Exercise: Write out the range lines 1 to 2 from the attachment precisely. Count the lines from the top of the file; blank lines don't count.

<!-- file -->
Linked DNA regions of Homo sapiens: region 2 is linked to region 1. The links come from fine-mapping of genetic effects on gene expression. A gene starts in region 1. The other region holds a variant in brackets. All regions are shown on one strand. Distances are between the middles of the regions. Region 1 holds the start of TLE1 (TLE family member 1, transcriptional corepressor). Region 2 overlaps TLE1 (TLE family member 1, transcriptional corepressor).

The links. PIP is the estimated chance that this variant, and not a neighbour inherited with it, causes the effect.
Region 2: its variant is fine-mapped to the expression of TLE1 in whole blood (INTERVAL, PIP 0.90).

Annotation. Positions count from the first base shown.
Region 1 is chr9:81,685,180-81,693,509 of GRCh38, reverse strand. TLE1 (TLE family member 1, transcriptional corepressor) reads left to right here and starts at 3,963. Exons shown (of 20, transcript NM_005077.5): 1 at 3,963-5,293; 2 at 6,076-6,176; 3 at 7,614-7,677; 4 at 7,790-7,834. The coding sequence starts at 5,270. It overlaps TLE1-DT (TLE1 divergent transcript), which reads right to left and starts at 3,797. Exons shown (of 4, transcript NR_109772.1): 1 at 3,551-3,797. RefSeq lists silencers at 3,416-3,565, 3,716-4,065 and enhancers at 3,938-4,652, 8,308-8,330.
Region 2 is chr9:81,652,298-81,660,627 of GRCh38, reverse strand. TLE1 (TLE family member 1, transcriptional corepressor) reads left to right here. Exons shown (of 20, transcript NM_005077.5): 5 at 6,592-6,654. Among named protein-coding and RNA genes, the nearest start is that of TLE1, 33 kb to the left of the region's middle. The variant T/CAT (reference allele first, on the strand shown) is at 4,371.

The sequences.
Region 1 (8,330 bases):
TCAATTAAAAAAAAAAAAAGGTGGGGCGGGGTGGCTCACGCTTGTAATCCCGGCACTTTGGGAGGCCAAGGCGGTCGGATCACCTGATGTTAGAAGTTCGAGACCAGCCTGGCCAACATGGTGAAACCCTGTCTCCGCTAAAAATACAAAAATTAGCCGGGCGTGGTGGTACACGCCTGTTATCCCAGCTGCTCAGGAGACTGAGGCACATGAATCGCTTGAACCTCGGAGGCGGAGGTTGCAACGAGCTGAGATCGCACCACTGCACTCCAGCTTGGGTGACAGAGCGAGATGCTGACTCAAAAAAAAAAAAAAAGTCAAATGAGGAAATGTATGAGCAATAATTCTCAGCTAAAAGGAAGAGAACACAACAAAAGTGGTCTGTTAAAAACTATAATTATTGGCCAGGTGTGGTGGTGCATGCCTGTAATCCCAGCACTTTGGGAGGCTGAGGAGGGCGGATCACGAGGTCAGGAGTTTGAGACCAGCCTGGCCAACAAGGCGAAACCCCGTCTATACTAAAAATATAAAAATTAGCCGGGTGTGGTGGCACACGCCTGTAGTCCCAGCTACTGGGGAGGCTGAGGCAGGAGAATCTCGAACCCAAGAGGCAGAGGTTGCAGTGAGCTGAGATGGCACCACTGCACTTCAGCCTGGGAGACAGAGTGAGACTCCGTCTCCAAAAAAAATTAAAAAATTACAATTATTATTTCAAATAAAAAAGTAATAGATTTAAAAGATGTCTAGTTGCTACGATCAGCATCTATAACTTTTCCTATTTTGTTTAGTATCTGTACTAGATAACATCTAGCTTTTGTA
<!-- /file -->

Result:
Linked DNA regions of Homo sapiens: region 2 is linked to region 1. The links come from fine-mapping of genetic effects on gene expression. A gene starts in region 1. The other region holds a variant in brackets. All regions are shown on one strand. Distances are between the middles of the regions. Region 1 holds the start of TLE1 (TLE family member 1, transcriptional corepressor). Region 2 overlaps TLE1 (TLE family member 1, transcriptional corepressor).

The links. PIP is the estimated chance that this variant, and not a neighbour inherited with it, causes the effect.